With more than 100 faculty, divided roughly equally between clinicians and scientists, the Department provides a rich training environment with close to 150 trainees. The Department is home to a pathology residency program in Anatomic and Clinical Pathology (with a dedicated pathology research track), three graduate training programs in Pathobiology, Molecular Oncology and Immunology, and Immunology and Inflammation, clinical fellowship programs in various subspecialties in pathology, and numerous postdoctoral research opportunities in the areas of experimental pathology, immunology, and molecular oncology.
Our training programs are enriched by our location in a thriving New York City medical center, serving a variety of public and private hospitals; by the local environment in Manhattan, with access to innumerable scientific collaborations at neighboring institutions; by our ties to the NYU main campus, with intellectual resources such as the Courant Institute of Mathematical Sciences; by our diverse mix of academic pathologists, basic scientists, and translational researchers, and by our collaborative spirit, which reflects a commitment to bring scientists, clinicians, and trainees together to create a thriving intellectual environment. Among the recipients of Teaching Awards granted each year by the students of the NYU School of Medicine are a number of Pathology faculty members, including David Roth and David Zagzag.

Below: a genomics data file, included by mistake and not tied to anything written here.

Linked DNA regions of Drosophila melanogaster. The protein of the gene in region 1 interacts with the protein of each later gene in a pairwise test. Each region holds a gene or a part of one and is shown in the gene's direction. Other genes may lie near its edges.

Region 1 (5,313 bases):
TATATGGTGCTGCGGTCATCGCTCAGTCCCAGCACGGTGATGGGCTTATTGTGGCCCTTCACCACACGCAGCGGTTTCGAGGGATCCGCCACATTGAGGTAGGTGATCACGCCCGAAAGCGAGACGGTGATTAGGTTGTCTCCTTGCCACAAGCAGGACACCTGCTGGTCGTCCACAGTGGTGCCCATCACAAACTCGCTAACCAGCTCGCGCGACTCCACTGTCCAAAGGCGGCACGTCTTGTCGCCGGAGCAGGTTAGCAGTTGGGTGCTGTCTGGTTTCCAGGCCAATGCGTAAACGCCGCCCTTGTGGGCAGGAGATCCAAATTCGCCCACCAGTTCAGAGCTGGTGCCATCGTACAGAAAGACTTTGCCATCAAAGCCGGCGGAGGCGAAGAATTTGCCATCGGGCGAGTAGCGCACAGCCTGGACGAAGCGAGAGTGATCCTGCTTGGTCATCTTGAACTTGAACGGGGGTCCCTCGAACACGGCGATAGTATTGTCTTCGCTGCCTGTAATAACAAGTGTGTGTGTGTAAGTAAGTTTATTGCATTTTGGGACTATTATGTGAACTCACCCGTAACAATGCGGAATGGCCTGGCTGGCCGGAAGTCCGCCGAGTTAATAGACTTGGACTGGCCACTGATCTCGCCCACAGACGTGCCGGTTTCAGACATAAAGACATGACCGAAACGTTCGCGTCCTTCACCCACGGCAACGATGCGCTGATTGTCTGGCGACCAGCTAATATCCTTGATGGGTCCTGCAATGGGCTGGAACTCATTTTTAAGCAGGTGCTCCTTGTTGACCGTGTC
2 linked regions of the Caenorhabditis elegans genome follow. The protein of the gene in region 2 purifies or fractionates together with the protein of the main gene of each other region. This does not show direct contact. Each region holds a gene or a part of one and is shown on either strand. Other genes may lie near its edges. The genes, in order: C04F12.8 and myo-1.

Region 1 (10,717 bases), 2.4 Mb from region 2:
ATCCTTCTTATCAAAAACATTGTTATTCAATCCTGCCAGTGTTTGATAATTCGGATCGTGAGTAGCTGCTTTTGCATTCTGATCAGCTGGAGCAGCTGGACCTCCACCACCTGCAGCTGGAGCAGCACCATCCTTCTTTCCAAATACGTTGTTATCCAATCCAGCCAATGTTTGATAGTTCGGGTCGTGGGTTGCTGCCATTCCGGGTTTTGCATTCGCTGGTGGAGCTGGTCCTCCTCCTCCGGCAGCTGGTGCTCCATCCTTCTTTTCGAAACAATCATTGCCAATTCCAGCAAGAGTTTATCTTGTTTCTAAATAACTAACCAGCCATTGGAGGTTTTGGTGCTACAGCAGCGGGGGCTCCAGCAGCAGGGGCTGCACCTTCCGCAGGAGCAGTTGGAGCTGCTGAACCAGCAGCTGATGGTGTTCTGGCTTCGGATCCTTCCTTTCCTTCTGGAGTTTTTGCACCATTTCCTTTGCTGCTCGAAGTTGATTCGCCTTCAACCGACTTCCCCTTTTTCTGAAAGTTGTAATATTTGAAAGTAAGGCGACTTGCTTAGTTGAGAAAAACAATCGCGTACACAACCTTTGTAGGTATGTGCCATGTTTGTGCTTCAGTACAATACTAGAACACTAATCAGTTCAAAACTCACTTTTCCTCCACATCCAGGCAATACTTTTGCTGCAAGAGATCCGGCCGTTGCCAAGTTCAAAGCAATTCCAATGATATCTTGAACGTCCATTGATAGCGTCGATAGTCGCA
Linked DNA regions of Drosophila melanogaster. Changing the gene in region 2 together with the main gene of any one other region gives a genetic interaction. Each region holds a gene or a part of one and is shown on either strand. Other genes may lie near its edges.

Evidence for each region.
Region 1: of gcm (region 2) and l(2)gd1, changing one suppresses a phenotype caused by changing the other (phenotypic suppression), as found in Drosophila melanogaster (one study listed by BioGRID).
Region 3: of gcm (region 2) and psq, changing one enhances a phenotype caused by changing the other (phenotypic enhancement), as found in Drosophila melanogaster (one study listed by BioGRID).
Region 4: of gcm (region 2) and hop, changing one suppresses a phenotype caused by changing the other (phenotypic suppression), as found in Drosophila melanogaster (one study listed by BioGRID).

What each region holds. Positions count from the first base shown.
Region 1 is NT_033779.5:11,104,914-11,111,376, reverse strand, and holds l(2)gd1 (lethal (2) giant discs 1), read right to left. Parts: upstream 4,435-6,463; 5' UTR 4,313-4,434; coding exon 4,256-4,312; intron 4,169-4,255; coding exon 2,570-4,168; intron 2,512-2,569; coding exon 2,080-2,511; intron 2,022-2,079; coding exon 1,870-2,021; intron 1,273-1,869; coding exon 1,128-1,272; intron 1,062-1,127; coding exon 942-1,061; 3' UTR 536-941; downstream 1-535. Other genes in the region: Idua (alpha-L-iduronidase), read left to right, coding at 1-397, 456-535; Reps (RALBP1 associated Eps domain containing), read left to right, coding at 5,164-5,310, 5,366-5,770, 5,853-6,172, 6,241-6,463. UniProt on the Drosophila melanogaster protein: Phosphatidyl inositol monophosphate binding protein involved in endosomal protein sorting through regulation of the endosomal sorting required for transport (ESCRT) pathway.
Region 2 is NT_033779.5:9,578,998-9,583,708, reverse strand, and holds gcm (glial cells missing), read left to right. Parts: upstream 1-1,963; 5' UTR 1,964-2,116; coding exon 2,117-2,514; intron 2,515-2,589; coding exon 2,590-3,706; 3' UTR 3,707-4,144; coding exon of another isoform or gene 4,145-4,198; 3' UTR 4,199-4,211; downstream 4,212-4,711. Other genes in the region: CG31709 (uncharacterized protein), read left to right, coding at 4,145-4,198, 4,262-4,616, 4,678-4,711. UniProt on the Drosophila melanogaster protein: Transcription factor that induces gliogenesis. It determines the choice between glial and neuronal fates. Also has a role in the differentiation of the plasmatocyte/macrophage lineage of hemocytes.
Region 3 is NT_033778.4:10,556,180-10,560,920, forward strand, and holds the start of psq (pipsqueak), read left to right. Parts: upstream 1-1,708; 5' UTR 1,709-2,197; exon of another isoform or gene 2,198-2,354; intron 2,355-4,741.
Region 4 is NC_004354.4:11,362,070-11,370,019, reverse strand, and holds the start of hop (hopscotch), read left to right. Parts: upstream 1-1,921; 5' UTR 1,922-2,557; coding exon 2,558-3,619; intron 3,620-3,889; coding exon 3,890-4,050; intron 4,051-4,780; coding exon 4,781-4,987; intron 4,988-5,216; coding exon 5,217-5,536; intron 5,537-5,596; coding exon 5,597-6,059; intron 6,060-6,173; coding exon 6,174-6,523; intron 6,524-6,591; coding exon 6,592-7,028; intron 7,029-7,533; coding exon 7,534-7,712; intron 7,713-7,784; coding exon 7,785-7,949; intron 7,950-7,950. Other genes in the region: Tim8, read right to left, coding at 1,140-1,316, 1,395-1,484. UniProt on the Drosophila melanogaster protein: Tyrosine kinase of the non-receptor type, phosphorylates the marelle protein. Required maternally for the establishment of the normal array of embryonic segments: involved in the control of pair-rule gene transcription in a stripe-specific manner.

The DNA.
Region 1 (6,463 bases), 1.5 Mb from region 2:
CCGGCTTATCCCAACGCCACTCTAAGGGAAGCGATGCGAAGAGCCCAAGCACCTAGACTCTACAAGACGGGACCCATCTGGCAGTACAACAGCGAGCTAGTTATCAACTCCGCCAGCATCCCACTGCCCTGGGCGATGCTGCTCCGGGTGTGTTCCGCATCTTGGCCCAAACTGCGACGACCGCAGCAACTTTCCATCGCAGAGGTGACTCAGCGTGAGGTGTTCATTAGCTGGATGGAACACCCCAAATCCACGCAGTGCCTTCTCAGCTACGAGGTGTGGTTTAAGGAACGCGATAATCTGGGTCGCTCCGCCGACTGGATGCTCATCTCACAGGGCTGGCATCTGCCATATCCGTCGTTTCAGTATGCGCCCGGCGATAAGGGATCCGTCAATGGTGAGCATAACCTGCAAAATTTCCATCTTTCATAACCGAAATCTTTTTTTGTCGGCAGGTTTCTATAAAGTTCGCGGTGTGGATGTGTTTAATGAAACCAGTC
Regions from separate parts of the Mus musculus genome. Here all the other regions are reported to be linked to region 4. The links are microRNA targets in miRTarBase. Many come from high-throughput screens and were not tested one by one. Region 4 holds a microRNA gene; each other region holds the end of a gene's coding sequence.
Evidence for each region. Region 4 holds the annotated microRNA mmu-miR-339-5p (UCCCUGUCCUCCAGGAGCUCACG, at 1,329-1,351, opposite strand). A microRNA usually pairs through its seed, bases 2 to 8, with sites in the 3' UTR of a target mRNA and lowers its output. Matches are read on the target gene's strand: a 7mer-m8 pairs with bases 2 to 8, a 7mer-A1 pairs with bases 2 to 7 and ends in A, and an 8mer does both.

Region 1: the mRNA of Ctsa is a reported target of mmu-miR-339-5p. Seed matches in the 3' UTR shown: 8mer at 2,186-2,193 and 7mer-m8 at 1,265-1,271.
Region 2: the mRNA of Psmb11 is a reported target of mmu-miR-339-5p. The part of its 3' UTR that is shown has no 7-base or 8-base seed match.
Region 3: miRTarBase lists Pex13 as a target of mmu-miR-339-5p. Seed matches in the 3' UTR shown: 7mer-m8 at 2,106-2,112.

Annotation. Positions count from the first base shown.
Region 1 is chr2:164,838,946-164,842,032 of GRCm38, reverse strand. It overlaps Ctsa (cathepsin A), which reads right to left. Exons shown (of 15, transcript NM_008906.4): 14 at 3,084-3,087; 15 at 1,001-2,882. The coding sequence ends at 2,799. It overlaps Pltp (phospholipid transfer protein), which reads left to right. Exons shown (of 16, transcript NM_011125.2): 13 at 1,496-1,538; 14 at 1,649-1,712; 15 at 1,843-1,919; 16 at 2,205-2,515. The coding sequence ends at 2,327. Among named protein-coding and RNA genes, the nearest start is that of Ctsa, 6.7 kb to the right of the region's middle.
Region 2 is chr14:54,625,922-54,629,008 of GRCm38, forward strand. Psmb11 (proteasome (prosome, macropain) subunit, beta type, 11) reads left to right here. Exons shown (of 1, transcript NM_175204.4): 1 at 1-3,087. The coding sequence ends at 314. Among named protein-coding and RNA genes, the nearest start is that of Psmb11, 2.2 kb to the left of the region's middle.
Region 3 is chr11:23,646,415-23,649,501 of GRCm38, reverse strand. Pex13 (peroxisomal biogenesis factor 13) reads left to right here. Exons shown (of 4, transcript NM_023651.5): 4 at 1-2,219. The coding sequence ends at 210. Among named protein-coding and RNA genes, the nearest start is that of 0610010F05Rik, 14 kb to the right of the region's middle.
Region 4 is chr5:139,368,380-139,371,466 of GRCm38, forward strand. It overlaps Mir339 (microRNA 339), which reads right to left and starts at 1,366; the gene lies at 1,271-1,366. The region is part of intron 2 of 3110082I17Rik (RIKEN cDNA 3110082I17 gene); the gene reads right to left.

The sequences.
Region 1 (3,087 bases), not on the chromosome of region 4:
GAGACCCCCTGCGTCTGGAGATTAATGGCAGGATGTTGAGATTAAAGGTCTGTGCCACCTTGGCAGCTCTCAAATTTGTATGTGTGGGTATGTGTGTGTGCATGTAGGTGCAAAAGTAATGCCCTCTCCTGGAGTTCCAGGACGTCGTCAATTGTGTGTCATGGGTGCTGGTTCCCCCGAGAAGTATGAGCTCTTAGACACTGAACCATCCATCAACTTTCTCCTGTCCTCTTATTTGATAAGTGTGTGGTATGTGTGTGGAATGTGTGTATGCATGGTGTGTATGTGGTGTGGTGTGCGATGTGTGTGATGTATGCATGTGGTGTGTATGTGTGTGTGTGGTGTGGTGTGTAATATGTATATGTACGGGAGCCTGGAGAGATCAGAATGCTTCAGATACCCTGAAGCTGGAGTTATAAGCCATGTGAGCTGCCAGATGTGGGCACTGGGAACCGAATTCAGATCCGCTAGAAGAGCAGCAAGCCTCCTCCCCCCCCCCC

Over the past three years, we have added five new research faculty and ten clinical faculty, recruited from premier institutions. Happily, our research funding has grown by more than 50% since 2004, with over $20 million in annual research funding awarded to pathology faculty members, and we have acquired 7000 square feet of new laboratory space, bringing our total of new and newly renovated research space to more than 40,000 square feet. These long-term efforts have paid off. In the most recent 2007 index of faculty scholarly productivity for 375 US research universities compiled by the Chronicle of Higher Education, NYU School of Medicine ranks 2nd for Oncology and Cancer Biology and is ranked 7th in Immunology. The 2010 National Research Council Report on graduate programs ranks the Molecular Oncology and Immunology Training Program in the top 20 of its area of study.
Three fundamental principles unify our wide variety of clinical and research training opportunities: a commitment to individual mentoring, an emphasis on interdisciplinary collaboration, and an overarching desire to improve human health through patient care, through probing fundamental mechanisms underlying health and disease, and through clinical research.